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So how did last week’s challenge go. Did you try something you liked or was it more of an “interesting” experience. (As my kids say – it’s not my favorite….)

This week the challenge is actually quite simple. Measure your waist to hip ratio.

You may ask – now why would you want to do that? For many years people relied on the scale to determine if they were healthy. It didn’t take long to figure out that that didn’t really work well. I was a member of Weight Watchers as a teenager and really, the weight ranges that were given were not suitable to my body frame. (Seriously 107 pounds…? Have you seen me?) Then along came the body mass index (BMI). This did improve things a bit as it did incorporate height as well as weight (along with frame size). So for years it was considered a key indicator of heart disease. Now the BMI does have some shortcomings. If you are muscular you could be deemed overweight – which is not the case or with some, you could be quite tall and “lean” but have a larger amount of body fat versus lean muscle. So along came the waist to hip ratio.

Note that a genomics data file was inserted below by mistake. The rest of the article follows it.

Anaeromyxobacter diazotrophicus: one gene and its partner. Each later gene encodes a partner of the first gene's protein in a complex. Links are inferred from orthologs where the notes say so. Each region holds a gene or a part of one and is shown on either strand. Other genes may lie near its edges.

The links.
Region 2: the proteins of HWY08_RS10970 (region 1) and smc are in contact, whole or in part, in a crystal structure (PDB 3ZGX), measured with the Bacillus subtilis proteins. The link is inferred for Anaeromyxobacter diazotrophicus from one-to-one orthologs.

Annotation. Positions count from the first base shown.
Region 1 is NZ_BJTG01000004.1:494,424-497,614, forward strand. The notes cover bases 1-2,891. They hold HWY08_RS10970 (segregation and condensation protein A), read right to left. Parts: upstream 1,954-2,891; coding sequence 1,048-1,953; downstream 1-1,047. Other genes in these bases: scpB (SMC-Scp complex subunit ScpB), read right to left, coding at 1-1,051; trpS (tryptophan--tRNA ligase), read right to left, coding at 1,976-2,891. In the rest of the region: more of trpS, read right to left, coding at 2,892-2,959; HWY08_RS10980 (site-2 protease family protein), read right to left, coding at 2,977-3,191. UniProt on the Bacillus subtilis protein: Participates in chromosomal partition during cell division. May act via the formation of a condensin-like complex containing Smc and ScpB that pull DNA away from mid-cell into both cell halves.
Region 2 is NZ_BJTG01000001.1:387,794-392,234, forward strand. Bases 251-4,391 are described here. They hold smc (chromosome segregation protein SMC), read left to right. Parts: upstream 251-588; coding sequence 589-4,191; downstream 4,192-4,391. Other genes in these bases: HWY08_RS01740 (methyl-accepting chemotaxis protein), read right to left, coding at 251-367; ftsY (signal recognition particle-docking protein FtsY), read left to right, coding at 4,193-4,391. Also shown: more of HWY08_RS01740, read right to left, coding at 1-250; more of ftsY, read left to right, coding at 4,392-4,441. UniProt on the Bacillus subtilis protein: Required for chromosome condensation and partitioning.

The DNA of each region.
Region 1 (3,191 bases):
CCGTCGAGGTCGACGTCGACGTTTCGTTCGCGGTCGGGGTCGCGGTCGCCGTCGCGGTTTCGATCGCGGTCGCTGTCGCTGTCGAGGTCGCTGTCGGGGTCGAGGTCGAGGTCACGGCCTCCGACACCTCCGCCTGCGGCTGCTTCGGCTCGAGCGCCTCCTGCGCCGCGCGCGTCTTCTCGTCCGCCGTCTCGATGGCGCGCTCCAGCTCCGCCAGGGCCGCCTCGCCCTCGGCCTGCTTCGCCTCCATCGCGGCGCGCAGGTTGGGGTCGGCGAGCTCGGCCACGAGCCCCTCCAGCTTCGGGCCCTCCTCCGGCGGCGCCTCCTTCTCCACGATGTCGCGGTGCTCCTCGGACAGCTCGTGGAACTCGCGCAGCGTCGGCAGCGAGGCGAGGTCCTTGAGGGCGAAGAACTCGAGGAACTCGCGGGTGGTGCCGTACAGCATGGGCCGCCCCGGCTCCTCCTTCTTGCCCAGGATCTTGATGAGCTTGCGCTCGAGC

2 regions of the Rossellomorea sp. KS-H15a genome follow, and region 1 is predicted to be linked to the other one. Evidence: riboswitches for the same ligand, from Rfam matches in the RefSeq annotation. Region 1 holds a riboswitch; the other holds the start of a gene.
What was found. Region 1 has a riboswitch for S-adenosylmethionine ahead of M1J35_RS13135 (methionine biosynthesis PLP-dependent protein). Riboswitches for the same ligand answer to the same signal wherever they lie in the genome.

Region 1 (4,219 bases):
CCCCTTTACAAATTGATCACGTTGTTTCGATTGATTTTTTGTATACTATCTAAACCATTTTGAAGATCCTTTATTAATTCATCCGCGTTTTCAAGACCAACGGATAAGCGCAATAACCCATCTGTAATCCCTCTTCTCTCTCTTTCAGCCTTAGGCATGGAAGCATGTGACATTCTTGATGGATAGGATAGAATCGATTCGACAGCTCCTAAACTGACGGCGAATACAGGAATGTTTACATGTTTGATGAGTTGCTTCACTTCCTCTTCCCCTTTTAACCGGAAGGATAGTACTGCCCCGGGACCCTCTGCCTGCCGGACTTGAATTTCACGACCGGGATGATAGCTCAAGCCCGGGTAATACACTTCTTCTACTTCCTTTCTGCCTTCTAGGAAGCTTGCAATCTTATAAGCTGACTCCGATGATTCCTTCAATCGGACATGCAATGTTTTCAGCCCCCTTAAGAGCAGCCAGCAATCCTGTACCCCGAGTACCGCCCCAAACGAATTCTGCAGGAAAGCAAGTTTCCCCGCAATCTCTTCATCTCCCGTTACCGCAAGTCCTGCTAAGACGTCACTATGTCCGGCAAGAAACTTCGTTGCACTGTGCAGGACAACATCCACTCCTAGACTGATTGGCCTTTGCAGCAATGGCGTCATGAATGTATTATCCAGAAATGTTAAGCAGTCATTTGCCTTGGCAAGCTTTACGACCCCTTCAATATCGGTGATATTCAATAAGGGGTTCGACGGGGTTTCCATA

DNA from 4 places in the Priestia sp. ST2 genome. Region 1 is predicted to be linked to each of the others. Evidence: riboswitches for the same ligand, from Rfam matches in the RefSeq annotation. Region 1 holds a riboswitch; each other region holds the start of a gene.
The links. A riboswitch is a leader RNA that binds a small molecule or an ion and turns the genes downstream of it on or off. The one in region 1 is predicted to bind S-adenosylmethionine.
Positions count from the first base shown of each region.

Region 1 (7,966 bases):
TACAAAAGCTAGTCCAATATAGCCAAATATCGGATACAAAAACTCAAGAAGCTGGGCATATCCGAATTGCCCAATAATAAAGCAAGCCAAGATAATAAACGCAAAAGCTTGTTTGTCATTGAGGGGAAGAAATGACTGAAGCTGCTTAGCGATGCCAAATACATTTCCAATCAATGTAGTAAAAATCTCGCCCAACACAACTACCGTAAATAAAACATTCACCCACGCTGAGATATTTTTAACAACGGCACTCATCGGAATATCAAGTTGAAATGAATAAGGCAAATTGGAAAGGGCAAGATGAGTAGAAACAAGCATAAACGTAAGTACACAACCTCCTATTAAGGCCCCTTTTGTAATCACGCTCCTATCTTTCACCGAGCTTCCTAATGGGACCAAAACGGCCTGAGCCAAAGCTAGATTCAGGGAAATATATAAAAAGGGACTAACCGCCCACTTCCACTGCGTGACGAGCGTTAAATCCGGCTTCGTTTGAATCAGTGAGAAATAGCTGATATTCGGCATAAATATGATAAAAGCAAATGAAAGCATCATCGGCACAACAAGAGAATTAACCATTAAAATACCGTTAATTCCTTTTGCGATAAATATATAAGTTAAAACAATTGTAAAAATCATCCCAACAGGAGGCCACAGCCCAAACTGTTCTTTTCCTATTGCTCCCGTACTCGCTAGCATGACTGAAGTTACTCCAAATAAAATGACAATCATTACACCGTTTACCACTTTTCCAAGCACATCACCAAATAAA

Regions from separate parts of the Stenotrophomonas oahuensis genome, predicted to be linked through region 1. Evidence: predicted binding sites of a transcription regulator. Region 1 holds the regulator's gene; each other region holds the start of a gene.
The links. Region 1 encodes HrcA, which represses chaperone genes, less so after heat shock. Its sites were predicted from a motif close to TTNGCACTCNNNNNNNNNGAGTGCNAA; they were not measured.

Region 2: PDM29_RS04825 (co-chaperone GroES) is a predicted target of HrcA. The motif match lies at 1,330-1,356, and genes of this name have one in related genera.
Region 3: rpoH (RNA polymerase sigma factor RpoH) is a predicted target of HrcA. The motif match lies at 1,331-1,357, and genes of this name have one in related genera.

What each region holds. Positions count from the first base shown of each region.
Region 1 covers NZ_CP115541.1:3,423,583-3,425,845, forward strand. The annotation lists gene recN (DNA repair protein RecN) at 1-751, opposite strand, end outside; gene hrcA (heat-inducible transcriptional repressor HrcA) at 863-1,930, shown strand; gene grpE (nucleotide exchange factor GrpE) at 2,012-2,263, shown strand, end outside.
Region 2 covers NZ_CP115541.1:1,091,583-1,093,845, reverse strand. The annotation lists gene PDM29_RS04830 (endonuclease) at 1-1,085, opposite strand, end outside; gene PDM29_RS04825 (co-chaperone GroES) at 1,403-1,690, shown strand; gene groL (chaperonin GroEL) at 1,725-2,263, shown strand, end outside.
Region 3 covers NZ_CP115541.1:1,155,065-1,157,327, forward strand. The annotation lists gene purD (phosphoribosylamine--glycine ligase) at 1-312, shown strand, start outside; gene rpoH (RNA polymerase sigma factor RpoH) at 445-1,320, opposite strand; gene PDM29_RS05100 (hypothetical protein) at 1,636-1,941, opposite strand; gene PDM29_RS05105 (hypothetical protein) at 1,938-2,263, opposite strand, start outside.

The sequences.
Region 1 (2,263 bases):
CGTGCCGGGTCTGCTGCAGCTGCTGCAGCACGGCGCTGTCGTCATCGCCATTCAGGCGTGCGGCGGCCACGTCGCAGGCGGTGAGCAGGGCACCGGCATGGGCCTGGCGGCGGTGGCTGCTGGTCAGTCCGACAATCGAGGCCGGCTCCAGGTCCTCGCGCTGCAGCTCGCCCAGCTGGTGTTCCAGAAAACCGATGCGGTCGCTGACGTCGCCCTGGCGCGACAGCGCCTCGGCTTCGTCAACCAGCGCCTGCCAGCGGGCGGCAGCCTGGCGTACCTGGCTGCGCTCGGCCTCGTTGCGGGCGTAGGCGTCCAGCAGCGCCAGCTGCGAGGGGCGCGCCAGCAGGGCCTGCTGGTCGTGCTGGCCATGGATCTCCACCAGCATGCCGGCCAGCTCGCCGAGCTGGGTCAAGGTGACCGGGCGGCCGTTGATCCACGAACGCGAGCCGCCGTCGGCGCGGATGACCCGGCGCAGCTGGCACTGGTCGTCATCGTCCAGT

The waist to hip ratio seems to be a better indicator of heart disease risk than the BMI. This is because it can give an indication of abdominal fat. Now abdominal fat is a risk factor for heart disease and metabolic syndrome. Metabolic syndrome is a combination of medical symptoms, namely elevated blood sugar, high blood pressure and centralized weight gain that can also predispose you to heart disease.

So, get out your tape measures (the non-metal ones of course!). First measure the circumference of your hips at the widest part. Then measure your waist at the smallest part (for most people this is just above the belly button). Don’t suck it in – that will not be accurate. Come on, if you are going to do it be truthful….

It doesn’t matter if you measure in inches or centimeters since we are just looking at the ratio.

Now divide your waist measurement by the hip measurement. If your ratio is 1.0 or above for men or 0.85 for women you are at higher risk. Low risk for men is 0.95 or below and 0.80 or below for women. If you are at high risk (or in between) please ask your naturopathic doctor (or family doctor) to check your fasting glucose, Hb1Ac and fasting cholesterol levels (including triglycerides, LDL and HDL). This will help determine if there are any underlying conditions that need to be addressed as well as help you to decrease those ratios.

Until next time… a not quite perfect 0.84. HIIT workouts here I come!